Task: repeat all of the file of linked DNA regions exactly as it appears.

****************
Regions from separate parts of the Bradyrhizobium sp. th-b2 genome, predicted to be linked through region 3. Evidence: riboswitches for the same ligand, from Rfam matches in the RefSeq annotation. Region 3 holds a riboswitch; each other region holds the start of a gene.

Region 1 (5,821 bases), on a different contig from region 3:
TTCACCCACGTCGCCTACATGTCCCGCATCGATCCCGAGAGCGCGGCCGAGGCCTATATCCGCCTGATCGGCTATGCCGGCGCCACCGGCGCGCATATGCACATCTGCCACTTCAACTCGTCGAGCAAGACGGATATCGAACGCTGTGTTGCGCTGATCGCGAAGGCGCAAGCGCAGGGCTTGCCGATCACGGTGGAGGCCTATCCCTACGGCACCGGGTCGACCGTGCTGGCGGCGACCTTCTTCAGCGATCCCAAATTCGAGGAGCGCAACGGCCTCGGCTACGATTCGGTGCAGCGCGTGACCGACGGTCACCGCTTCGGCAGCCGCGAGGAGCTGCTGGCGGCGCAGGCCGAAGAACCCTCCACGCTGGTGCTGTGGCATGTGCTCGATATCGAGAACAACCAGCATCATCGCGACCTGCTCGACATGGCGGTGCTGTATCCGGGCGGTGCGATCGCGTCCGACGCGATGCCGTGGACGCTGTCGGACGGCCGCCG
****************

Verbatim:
Regions from separate parts of the Bradyrhizobium sp. th-b2 genome, predicted to be linked through region 3. Evidence: riboswitches for the same ligand, from Rfam matches in the RefSeq annotation. Region 3 holds a riboswitch; each other region holds the start of a gene.

Region 1 (5,821 bases), on a different contig from region 3:
TTCACCCACGTCGCCTACATGTCCCGCATCGATCCCGAGAGCGCGGCCGAGGCCTATATCCGCCTGATCGGCTATGCCGGCGCCACCGGCGCGCATATGCACATCTGCCACTTCAACTCGTCGAGCAAGACGGATATCGAACGCTGTGTTGCGCTGATCGCGAAGGCGCAAGCGCAGGGCTTGCCGATCACGGTGGAGGCCTATCCCTACGGCACCGGGTCGACCGTGCTGGCGGCGACCTTCTTCAGCGATCCCAAATTCGAGGAGCGCAACGGCCTCGGCTACGATTCGGTGCAGCGCGTGACCGACGGTCACCGCTTCGGCAGCCGCGAGGAGCTGCTGGCGGCGCAGGCCGAAGAACCCTCCACGCTGGTGCTGTGGCATGTGCTCGATATCGAGAACAACCAGCATCATCGCGACCTGCTCGACATGGCGGTGCTGTATCCGGGCGGTGCGATCGCGTCCGACGCGATGCCGTGGACGCTGTCGGACGGCCGCCG